Drawing the Past: Columba’s Cross: Graphic Novel:
The first artwork above is an extract from the first page (above) of a graphic novel, Columba’s Cross. It shows a man sitting in a cell circa 1973. He has been interned in the cell without a trial. He is in the Maze prison and is under threat of torture. Although this graphic novel is not my first politically motivated art, the creation of Columba’s Cross and the drawing out of this scenario was a cathartic process for me.
I am now in my late fifties and like many of my generation, I experienced over thirty five years of a war zone through the Northern Irish “Troubles”. And, although I was never interned or imprisoned, as a Northern Irish Catholic during the conflict, the thought that I could have been, at any stage, was always there.
Sometimes when you see those deeply affected by the troubles on TV especially those who have been grieving for years you can’t but help but feel so sorry for them. I just felt based on my own experience that writing down what they feel, whether that’s in the form of a poem or a short story or a graphic novel, may help in some small way, simply putting down their thoughts so that they no longer exist solely in their heads.
For me it was the every act of committing those experiences to paper had a definite positive effect. I’ve had contacts from readers who have expressed how reading of my experiences helped them. I think it was Aristotle who said “the idea of losing our own troubles by immersing them in those of someone else” I feel that this may provide a little solace to others and (in some way) contribute to dealing with our troubled past here in the North.
There is some current thinking that reflects that this would be beneficial. Dr Matthew Lieberman, a neuroscientist at the University of California, outlined his findings at the American Association for the Advancement of Science in a lecture called Putting Feelings in to Words. In a recent interview with The Telegraph he said:
“Expressing yourself in print was “a sort of unintentional emotion regulation.
It seems to regulate our distress, I don’t think that people sit down in order to regulate their emotions but there is a benefit. I think it could play a role in why many people write diaries or write bad lyrics to songs – the kind that should never be played on the radio.”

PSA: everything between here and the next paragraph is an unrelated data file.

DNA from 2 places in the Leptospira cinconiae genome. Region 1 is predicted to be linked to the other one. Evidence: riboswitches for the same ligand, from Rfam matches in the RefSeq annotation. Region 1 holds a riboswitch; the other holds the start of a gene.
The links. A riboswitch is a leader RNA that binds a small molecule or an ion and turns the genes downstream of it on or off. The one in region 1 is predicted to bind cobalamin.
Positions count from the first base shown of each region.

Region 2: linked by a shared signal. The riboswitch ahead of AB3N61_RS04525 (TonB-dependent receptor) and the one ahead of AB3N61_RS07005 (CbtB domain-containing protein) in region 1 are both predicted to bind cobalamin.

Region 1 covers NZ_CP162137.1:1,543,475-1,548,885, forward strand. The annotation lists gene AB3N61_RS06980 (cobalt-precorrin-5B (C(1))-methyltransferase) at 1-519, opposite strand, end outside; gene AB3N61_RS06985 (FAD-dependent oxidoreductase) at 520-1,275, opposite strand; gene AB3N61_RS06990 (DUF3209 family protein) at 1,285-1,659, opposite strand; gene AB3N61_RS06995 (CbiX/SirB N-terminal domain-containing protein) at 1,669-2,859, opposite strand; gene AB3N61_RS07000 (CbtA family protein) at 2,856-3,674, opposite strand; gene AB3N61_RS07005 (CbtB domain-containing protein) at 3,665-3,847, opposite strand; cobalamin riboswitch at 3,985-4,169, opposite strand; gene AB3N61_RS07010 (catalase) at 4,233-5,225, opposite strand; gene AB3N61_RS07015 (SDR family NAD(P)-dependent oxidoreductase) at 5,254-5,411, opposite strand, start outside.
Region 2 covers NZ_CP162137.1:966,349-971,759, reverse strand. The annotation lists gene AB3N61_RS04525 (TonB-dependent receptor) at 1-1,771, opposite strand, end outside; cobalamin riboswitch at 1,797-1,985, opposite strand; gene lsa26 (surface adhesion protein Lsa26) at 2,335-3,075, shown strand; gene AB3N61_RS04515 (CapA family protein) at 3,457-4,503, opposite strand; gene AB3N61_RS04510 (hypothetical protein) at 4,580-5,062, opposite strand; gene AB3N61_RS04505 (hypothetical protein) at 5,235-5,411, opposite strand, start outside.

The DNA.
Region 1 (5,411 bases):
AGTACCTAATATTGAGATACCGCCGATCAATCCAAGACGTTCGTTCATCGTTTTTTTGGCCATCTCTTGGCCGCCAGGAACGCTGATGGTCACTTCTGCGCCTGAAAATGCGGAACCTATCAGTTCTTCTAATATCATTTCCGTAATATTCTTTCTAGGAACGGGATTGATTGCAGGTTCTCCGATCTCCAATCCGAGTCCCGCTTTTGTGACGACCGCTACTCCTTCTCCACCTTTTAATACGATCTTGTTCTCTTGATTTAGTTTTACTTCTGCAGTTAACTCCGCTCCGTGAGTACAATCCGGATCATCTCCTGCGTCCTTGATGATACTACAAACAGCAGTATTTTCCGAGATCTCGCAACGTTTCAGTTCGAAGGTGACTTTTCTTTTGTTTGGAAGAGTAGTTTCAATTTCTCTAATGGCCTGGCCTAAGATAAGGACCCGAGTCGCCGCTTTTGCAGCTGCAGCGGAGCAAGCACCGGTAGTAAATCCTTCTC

“Dr Lieberman proved the therapeutic power of writing by scanning the brains of 30 individuals while they described distressing pictures. He found that the act tended to reduce activity in the amygdala, a part of the brain connected with emotion and fear and increased activity in the pre-frontal cortex, the mind’s regulator. This suggests that the mere action of writing about an emotion was a way of calming down the brain and re-establishing mental balance. Often the author is unaware of the therapeutic effect of the task, it was claimed.”
The drawing of: old detention centres; policemen; prison officers; British Army soldiers; the old Bogside (an area of Derry) and Provisional IRA volunteers definitely brought long buried experiences to the fore, those drawings have also been a form of exorcism for me, the artist.
Giving long gone, ghosts flesh in the form of digital drawings, has also given me a sense that perhaps, these negative violent events could also be used, (not just by myself, the artist) but by others, as a way of telling difficult stories,providing a way of “getting them out” and presenting those stories in an accessible universal way – in the form of graphic stories, or as art works in their own right.
They say, “if you’re going to write, write about what you know” with that in mind, I set the novel in early 1970s when the conflict was at its worst.
There are many graphic novels set in war zones, World War 1; World war 2: Vietnam, etc… I don’t know if I could have completed the necessary research to set my story in any of those particular conflicts. But when I began this story I quickly discovered, that I really knew the fine detail intrinsically. I remembered the uniforms, the guns, the vehicles,from that period. All that knowledge just sitting there…
The British army, for example, changed their battle dress many times over thirty years. The standard uniform of the 1970s bears little resemblance to the contemporary one. I had all this useless knowledge. I was familiar with the fact that the army used SLRs (Self Loading Rifles). That was the one they had back then. It made sense, therefore, to set the story within a very familiar context.
As boys and teenagers we would have been familiar with stories of older brothers, uncles, fathers being dragged out of their beds at night by The British Army or the RUC (Royal Ulster Constabulary), and taken away to holding detention centres and then disappearing into high security prisons. So, I was also familiar as to the form of those places. The security, the barbed wire enclosures, armed guards, brutal prison regimes and allegations of torture,and the rumours that they were staffed by religious bigots only there to get at Roman Catholics. All this would have been common parlance in the Derry of the early 1970s.
Equally, on the other side of the coin we were also familiar with the other protagonists in the conflict, the IRA (Provisional Irish Republican Army). Although, they were a guerilla army with no formal structure they did favour certain types of weapon. The central character, Colm O Neill, brutalised by his experiences in the Maze Prison joins the IRA…TO BE CONTINUED…